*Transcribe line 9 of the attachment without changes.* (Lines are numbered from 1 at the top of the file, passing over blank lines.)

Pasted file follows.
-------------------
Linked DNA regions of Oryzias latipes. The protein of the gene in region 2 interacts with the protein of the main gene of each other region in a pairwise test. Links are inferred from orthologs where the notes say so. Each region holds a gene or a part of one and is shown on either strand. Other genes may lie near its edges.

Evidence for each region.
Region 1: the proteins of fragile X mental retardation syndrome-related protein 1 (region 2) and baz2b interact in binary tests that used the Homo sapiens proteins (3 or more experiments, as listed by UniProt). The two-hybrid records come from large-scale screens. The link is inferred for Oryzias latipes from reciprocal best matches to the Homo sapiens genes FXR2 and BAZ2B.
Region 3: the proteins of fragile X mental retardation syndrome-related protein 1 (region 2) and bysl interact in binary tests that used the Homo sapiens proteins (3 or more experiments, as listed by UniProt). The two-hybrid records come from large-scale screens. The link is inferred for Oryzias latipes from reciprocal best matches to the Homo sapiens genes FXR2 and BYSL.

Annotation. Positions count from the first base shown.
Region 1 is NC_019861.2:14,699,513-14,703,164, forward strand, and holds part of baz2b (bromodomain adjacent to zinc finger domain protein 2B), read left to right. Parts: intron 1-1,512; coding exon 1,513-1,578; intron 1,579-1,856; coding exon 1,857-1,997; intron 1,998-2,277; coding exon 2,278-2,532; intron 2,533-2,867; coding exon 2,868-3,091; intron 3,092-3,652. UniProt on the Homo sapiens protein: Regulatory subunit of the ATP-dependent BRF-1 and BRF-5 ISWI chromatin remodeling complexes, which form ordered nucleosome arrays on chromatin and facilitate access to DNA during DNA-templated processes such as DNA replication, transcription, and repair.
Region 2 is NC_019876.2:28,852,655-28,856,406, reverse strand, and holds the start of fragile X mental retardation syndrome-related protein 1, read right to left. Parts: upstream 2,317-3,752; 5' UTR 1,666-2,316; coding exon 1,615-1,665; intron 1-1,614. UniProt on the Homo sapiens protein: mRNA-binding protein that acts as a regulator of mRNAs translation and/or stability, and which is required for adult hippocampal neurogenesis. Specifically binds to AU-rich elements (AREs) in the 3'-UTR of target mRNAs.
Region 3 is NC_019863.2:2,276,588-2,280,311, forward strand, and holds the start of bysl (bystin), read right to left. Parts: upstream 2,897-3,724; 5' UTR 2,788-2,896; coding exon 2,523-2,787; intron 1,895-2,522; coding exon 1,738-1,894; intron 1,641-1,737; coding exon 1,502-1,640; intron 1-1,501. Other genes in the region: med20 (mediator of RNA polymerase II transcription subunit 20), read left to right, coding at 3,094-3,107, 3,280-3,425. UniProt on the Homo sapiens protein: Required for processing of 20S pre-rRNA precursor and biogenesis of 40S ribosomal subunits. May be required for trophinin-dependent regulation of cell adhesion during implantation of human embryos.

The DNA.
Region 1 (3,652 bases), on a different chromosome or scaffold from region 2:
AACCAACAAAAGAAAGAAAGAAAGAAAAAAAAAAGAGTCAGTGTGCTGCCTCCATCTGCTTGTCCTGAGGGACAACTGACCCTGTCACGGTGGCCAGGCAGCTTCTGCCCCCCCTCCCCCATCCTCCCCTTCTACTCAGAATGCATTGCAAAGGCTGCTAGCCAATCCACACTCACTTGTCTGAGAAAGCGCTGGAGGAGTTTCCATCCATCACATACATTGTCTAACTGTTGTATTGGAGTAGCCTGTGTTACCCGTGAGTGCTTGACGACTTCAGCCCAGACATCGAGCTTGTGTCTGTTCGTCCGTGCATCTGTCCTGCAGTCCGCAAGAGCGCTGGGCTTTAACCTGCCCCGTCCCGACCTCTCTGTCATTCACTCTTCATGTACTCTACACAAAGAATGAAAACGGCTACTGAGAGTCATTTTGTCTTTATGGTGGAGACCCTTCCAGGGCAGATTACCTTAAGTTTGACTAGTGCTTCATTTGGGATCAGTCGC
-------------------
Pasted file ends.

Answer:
The DNA.